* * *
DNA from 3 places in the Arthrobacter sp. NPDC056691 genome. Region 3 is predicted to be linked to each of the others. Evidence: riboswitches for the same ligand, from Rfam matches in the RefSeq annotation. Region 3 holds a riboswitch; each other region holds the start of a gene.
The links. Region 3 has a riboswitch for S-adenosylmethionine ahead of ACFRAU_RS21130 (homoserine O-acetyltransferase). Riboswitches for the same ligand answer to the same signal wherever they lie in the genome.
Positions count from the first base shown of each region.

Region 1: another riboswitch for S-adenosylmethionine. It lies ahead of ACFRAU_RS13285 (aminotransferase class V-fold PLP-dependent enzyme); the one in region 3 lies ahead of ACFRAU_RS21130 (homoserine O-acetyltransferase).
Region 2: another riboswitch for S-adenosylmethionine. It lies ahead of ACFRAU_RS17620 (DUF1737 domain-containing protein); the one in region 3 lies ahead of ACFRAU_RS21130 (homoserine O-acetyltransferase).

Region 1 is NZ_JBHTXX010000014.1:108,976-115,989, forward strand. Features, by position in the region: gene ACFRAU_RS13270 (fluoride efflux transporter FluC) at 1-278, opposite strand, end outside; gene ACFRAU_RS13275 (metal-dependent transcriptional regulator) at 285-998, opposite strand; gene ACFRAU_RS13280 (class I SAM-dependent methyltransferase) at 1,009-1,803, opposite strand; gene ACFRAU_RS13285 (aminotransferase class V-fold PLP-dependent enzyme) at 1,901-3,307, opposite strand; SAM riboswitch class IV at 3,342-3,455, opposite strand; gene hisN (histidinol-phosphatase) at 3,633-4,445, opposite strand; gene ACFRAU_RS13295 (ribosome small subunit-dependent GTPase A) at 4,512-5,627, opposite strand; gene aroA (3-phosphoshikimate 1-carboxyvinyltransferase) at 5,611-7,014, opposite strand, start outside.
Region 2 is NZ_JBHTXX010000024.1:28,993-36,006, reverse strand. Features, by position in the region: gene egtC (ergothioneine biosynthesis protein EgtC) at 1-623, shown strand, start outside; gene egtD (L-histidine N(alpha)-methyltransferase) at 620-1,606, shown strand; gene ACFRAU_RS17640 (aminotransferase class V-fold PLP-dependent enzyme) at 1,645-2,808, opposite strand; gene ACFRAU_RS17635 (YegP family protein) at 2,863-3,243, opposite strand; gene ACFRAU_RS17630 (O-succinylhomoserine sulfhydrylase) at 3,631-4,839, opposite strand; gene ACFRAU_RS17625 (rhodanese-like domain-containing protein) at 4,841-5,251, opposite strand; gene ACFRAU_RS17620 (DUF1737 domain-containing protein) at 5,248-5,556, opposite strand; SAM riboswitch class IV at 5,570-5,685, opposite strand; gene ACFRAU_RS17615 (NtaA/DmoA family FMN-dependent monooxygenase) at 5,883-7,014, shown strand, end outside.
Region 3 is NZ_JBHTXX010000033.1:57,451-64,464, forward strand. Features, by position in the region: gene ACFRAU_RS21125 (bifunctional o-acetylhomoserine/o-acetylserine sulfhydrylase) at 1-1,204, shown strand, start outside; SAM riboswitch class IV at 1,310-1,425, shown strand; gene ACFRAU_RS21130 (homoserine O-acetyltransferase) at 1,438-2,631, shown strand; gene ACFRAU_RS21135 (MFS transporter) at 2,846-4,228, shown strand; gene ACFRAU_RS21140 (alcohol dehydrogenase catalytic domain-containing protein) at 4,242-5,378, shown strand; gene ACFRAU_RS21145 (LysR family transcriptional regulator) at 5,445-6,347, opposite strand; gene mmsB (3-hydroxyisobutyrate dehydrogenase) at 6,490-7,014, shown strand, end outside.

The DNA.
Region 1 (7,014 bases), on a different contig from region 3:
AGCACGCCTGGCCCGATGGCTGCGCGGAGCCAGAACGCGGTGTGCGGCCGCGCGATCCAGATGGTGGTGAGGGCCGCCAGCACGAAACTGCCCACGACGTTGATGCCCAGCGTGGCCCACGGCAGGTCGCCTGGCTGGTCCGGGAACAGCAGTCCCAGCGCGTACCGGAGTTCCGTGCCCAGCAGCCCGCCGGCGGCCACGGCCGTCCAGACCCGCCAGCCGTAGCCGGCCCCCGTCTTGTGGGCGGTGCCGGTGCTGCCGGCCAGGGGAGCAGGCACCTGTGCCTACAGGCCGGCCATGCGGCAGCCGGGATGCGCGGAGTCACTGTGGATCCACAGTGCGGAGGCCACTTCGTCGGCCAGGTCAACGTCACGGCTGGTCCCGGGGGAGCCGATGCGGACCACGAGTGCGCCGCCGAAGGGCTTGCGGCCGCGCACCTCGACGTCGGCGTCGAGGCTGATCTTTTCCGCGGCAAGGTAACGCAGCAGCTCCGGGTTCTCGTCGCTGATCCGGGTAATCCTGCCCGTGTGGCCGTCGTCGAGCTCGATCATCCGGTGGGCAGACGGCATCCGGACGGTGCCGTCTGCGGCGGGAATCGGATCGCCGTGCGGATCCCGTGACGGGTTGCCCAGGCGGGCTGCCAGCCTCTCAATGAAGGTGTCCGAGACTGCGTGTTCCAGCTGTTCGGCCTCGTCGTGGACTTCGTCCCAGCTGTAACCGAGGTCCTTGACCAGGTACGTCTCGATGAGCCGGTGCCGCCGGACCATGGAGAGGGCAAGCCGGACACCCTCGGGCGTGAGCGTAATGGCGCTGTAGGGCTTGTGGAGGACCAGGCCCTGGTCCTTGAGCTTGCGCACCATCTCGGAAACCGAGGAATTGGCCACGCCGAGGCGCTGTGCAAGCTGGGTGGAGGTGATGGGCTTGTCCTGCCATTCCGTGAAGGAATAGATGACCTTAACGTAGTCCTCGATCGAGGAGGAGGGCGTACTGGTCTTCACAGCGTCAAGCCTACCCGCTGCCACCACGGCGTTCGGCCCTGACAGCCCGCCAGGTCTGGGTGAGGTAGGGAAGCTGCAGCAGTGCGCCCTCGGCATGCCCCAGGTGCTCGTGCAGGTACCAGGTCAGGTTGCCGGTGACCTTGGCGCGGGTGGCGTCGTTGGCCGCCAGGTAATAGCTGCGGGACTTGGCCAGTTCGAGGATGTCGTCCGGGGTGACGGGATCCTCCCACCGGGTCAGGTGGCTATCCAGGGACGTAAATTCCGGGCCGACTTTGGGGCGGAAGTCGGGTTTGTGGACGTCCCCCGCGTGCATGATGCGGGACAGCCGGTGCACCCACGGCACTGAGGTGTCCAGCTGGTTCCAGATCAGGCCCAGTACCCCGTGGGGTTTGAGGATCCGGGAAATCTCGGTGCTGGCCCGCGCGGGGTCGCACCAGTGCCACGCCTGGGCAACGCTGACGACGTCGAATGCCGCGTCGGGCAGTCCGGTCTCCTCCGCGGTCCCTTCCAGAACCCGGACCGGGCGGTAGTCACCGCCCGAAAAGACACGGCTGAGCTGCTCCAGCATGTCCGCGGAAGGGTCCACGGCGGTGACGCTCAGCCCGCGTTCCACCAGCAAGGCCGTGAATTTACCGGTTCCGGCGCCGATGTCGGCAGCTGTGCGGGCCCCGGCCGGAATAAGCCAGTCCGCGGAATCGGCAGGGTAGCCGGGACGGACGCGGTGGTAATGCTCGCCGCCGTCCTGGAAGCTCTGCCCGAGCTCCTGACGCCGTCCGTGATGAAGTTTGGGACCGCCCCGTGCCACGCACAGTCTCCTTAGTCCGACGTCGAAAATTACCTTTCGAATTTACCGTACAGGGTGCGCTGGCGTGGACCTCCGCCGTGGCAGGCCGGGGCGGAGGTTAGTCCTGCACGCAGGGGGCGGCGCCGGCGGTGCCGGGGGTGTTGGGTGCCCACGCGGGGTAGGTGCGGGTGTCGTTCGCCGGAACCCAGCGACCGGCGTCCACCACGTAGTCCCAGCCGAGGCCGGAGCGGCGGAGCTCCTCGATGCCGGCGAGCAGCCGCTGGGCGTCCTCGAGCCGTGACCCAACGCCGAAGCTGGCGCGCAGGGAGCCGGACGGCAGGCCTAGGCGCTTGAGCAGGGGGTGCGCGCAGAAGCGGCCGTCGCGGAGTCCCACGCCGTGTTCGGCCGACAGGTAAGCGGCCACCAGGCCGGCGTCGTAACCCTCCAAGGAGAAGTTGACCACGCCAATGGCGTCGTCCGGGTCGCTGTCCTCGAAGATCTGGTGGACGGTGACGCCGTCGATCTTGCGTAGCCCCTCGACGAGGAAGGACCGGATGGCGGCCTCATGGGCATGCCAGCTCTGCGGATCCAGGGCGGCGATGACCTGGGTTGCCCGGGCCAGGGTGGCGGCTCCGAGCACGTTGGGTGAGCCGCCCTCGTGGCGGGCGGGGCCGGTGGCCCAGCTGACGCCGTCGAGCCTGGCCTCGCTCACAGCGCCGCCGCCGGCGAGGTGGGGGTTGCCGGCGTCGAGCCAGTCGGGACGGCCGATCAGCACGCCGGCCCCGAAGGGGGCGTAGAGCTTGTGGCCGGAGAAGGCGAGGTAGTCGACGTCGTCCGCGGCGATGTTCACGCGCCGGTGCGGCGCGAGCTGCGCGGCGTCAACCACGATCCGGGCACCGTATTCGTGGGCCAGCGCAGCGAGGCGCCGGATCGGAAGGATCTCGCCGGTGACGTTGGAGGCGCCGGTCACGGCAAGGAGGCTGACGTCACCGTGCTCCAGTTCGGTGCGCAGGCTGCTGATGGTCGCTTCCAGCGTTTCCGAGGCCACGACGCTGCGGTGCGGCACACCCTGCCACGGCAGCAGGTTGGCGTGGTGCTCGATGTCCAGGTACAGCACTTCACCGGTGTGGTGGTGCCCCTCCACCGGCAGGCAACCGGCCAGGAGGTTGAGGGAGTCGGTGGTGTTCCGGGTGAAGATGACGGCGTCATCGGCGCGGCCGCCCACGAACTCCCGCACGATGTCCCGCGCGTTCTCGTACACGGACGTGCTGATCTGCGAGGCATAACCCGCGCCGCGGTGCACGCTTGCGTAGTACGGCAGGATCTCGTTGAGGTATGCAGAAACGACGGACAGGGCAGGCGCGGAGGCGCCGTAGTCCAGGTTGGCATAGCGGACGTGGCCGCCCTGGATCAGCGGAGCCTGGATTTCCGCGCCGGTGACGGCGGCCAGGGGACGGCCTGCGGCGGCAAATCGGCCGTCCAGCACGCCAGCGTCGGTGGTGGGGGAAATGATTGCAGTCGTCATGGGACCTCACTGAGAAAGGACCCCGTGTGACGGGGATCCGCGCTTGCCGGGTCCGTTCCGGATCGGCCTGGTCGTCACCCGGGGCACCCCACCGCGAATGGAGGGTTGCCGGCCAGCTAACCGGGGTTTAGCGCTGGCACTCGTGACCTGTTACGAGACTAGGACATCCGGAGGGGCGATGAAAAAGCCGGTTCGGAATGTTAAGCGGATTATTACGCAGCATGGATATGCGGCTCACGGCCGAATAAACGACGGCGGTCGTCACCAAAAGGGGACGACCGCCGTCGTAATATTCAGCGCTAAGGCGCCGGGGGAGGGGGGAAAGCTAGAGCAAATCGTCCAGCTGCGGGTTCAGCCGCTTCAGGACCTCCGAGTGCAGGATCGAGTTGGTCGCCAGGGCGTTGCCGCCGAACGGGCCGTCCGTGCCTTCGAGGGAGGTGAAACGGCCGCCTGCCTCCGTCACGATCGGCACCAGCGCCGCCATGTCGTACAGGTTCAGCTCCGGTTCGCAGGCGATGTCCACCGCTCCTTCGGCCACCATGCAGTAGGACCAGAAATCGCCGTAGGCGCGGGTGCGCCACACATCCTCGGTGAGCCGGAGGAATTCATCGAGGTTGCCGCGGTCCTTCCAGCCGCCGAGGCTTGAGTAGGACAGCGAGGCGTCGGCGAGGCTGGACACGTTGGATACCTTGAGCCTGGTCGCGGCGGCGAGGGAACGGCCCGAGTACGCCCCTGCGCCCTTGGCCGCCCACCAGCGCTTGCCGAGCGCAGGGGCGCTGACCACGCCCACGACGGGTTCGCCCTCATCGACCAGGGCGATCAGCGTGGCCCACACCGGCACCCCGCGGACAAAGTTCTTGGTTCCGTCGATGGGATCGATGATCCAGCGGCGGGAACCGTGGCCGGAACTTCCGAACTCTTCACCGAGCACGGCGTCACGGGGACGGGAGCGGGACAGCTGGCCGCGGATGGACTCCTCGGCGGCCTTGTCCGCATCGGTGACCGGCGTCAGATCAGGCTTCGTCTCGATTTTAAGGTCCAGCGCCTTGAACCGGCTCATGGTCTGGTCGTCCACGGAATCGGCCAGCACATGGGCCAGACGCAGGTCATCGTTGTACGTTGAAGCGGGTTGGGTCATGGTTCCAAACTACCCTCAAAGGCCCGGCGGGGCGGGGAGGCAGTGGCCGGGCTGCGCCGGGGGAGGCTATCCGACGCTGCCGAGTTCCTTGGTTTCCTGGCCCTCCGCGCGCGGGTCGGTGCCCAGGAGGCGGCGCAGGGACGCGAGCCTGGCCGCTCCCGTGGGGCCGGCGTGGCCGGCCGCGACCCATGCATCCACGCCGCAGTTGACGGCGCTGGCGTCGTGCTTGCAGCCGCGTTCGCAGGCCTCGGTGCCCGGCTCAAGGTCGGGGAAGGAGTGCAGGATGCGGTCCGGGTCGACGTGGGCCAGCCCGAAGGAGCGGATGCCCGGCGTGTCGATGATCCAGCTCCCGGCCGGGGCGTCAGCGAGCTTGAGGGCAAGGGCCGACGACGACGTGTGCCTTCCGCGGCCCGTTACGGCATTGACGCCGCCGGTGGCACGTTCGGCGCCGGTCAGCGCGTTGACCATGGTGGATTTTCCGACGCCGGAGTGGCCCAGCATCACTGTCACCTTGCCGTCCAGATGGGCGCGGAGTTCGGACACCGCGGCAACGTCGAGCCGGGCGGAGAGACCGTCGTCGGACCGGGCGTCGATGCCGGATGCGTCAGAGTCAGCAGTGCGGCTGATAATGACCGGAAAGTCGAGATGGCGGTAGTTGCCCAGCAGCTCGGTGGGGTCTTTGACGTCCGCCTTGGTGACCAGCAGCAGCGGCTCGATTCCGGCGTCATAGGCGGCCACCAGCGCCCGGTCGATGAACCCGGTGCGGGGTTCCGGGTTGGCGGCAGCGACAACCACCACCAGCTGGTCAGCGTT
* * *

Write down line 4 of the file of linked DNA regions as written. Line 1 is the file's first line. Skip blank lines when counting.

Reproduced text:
Region 1: another riboswitch for S-adenosylmethionine. It lies ahead of ACFRAU_RS13285 (aminotransferase class V-fold PLP-dependent enzyme); the one in region 3 lies ahead of ACFRAU_RS21130 (homoserine O-acetyltransferase).